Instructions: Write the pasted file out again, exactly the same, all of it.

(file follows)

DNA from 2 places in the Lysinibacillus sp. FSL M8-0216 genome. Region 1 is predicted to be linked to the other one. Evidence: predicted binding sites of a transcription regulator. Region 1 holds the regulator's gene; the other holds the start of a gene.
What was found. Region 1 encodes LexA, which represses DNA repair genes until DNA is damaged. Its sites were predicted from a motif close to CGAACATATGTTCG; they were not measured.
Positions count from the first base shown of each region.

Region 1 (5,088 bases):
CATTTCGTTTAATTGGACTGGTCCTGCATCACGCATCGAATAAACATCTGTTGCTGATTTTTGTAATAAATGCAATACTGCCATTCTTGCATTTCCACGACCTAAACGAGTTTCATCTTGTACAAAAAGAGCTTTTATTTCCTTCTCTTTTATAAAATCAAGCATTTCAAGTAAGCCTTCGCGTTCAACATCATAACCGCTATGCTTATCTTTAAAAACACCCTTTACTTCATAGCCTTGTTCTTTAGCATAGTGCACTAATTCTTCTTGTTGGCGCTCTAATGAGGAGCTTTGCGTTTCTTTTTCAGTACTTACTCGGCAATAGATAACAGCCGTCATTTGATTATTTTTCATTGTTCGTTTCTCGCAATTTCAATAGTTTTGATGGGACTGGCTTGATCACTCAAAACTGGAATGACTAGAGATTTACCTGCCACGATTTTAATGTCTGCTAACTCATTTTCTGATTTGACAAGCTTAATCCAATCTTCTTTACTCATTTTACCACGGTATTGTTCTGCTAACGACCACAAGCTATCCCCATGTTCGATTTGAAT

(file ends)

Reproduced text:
DNA from 2 places in the Lysinibacillus sp. FSL M8-0216 genome. Region 1 is predicted to be linked to the other one. Evidence: predicted binding sites of a transcription regulator. Region 1 holds the regulator's gene; the other holds the start of a gene.
What was found. Region 1 encodes LexA, which represses DNA repair genes until DNA is damaged. Its sites were predicted from a motif close to CGAACATATGTTCG; they were not measured.
Positions count from the first base shown of each region.

Region 1 (5,088 bases):
CATTTCGTTTAATTGGACTGGTCCTGCATCACGCATCGAATAAACATCTGTTGCTGATTTTTGTAATAAATGCAATACTGCCATTCTTGCATTTCCACGACCTAAACGAGTTTCATCTTGTACAAAAAGAGCTTTTATTTCCTTCTCTTTTATAAAATCAAGCATTTCAAGTAAGCCTTCGCGTTCAACATCATAACCGCTATGCTTATCTTTAAAAACACCCTTTACTTCATAGCCTTGTTCTTTAGCATAGTGCACTAATTCTTCTTGTTGGCGCTCTAATGAGGAGCTTTGCGTTTCTTTTTCAGTACTTACTCGGCAATAGATAACAGCCGTCATTTGATTATTTTTCATTGTTCGTTTCTCGCAATTTCAATAGTTTTGATGGGACTGGCTTGATCACTCAAAACTGGAATGACTAGAGATTTACCTGCCACGATTTTAATGTCTGCTAACTCATTTTCTGATTTGACAAGCTTAATCCAATCTTCTTTACTCATTTTACCACGGTATTGTTCTGCTAACGACCACAAGCTATCCCCATGTTCGATTTGAAT